This story was originally published and last updated .
As we do more and more gaming on our more and more powerful smartphones, mobile games themselves are getting more complex. To play something like Fortnite or Dead Cells on your phone, it's almost suicide to go in against your foes with touch controls, and a proper, hardware gamepad can be practically mandatory for a play experience that won't leave you endlessly frustrated. Thankfully, Android is compatible with a wide range of Bluetooth gamepads, including those from game consoles like the PlayStation 4. Here's a list of some of the best controllers you use for any kind of gaming on Android, from shooters to old PC ports.
The Nexus Player pumps TV shows and games alike to your TV, but for the latter, you're probably not going to use the included remote. Instead, you can consider springing for the Nexus Player gamepad to go with your set-top box.
Fans of Mojang's incredibly popular game franchise, Minecraft, will soon have a better option for manipulating the Android version of the game. Mobile controller support will finally be added in an update that will be arriving "soon". This news comes via Twitter from Mojang developer Tommaso Checchi.
Fortunately we'll soon raze the entire UI to the ground, so that we'll be able to have proper controller support among other things :)
Mining, building, and fighting off zombies with precision should be much easier with an external controller than with touch screen controls. Other improvements to the game were also alluded to in Tommaso's tweet.
Mobile electronics have to have compromises. You can't shove a 55-inch screen onto a phone no matter how hard you try, end eventually even the biggest battery will run out. It's all about balancing the desirable with the practical. A similar principle extends to the more niche world of mobile-focused gaming controllers: while we'd all like a console experience in a portable package, even the most generous pockets will be strained if you try to shove a Dual Shock into them.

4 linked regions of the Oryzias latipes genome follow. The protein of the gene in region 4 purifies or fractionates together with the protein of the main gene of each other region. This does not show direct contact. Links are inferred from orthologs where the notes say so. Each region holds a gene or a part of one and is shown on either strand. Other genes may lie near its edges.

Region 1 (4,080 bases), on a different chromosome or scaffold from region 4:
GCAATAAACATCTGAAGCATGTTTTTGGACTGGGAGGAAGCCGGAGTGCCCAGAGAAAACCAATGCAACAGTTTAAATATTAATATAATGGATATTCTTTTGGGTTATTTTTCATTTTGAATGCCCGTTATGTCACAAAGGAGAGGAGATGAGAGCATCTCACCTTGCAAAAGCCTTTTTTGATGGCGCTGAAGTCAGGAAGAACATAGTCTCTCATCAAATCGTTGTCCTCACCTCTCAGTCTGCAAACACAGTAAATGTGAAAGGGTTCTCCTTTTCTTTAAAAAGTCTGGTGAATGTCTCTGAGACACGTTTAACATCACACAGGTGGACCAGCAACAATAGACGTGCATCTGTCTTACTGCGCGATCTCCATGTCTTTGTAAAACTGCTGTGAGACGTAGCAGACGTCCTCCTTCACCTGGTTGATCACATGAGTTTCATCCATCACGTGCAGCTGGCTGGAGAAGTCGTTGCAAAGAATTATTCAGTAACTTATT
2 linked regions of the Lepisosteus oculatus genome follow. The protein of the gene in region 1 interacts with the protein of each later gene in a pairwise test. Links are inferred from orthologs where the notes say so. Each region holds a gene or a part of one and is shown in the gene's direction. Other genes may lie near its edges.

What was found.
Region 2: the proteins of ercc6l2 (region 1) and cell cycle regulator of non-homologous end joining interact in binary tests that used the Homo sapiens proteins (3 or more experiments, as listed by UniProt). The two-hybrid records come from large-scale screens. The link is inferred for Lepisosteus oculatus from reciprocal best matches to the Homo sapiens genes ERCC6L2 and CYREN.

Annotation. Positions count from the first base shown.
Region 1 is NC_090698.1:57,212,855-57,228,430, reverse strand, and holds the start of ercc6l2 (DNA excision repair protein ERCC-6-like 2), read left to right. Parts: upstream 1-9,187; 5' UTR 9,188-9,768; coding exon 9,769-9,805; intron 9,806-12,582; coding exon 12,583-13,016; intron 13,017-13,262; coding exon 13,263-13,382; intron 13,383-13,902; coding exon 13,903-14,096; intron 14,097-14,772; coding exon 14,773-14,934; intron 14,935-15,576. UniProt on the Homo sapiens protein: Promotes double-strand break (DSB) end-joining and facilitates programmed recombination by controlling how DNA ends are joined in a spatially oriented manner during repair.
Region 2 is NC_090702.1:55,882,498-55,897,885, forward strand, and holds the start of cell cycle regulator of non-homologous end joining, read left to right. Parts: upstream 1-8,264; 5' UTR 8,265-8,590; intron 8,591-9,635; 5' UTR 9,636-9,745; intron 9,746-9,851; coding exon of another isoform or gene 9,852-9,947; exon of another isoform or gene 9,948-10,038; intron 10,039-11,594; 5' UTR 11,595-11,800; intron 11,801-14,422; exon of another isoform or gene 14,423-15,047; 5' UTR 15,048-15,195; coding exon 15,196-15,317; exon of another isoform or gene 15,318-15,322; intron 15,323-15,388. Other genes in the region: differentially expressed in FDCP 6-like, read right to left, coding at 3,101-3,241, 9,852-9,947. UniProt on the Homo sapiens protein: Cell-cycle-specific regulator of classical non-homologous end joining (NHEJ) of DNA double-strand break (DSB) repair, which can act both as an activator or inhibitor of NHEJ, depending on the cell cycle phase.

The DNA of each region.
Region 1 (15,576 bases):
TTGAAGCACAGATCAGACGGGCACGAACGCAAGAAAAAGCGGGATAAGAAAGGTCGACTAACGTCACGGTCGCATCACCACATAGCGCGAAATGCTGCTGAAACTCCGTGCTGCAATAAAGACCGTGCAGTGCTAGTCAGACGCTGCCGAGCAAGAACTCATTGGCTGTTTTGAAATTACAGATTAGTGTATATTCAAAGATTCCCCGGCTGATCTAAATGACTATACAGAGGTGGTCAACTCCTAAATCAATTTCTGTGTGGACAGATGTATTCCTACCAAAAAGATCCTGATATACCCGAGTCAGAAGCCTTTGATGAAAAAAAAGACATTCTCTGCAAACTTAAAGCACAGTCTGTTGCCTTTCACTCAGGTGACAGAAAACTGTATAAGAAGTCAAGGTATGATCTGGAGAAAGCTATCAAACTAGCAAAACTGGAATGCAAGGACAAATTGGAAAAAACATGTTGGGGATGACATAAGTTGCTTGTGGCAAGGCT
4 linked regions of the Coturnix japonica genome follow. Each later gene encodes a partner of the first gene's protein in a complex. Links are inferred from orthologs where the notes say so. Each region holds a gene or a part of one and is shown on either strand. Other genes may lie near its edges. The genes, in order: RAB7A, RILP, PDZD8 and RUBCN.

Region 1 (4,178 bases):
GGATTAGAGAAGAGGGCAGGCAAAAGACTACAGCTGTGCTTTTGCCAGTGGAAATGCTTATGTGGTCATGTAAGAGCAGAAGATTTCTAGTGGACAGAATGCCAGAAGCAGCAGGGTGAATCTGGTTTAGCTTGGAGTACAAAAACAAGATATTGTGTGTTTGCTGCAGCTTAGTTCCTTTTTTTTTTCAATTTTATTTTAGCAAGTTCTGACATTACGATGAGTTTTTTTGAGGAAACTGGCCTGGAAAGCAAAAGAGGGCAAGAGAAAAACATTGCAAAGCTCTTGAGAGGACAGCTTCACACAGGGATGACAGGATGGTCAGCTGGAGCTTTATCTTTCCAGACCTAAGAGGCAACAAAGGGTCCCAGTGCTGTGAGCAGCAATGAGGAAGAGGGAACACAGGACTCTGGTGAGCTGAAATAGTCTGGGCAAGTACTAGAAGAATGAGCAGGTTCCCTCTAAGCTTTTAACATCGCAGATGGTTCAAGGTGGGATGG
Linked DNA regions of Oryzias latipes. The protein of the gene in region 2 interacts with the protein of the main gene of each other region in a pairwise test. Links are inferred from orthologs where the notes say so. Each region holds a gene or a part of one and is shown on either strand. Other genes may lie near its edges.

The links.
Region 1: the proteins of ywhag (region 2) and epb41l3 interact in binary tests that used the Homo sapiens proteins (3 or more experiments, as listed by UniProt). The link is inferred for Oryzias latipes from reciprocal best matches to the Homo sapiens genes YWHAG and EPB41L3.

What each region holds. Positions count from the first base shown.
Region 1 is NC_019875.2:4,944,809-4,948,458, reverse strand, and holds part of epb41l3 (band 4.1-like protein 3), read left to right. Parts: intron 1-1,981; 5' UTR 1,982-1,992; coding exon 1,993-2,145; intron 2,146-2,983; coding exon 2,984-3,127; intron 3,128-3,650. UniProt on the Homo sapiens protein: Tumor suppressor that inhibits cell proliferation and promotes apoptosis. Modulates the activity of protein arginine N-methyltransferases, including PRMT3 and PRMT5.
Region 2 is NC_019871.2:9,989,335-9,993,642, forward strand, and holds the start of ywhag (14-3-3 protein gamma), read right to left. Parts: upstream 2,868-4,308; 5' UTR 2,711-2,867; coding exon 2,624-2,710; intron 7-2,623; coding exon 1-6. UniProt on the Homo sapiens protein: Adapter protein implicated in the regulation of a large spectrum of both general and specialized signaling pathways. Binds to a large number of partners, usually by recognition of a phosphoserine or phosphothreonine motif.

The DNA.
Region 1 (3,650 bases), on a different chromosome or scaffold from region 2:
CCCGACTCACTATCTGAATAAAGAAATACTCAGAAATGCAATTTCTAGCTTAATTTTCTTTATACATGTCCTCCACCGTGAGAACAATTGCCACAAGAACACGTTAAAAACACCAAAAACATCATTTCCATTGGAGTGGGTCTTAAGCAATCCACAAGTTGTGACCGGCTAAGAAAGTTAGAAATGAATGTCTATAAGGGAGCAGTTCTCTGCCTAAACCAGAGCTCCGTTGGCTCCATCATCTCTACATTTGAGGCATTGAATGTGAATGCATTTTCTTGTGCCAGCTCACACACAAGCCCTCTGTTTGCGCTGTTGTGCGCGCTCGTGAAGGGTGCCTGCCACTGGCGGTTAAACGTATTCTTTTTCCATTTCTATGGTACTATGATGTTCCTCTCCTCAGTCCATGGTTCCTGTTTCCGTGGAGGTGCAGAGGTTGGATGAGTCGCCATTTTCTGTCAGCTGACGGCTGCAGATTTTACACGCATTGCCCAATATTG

So we have a sliding scale, portability versus utility. You can go big, with console-style controllers that have full button complements like the MOGA Pro or the Thrustmaster Score-A.
Saturday mornings during my childhood were all about three things: a couple hours of freedom from parents, sugary cereal, and awesome cartoons. One of the best cartoons was DuckTales, the story of a cranky old duck, Scrooge, who liked to swim in a pool of gold coins and yell at his nephews as they tried to solve a mystery or rewrite history. There were a lot of race cars, lasers, and aeroplanes, along with villains and exotic locales. If reading about DuckTales is filling you with yearnings for your younger years, then this news is going to make your day. Disney has added Ducktales: Remastered to its ever-growing Android game library.
I have been hunting for an ideal Android game controller for a long time. I've tried tons of them: tiny, retro, travel-oriented, and full-size. None have hit that perfect combination of portability and utility (for as much as "utility" can be applied to a gaming accessory) that makes it a recommendation for everyone. Thrustmaster, a minor player in the gaming accessory market, has had its Score-A Bluetooth controller that's specifically designed for Android available at retail for a while now. Can this compact controller, complete with Android navigation buttons and a full console button complement, rise above the rest?
Hey, look at this Mad Catz Android Bluetooth controller. It looks really compact, if a little odd. But then that's Mad Catz for you.
I wonder what happens if I pull this thing and - oh, a full-sized console controller. That's kinda neat, even if the extended handles do look a little too much like scissor blades. What happens if I put this little plastic bracket on...
Not content with making a stylish Android set-top box, Razer is also planning on attacking the Android gaming market on its home turf. The Serval is a full-sized, console-style Bluetooth game controller that's compatible with both Razer's Forge TV and direct connection with Android phones and tablets. It's far from the first controller made with Android in mind, but it's the first to come from perhaps the most high-profile game peripheral company out there, and is thus worthy of examination.
In terms of configuration, the Serval is essentially a green-tinted copy of the Xbox 360 controller, which has become more or less the standard for wide-ranging video game input.
Update 11/17/14: The NES30 has been restocked after quickly selling out back in September.
Last weekend we published an exhaustive review of the 8BitDo NES30, a Bluetooth controller designed for phones and tablets with the looks of the original Nintendo Entertainment System but the extra buttons from the Super NES. The reviewer came away impressed thanks to solid functionality, a smart button layout, and a slavish dedication to the classic NES aesthetics. If you want to grab one for yourself, StackSocial is currently selling the NES30 for $29.99.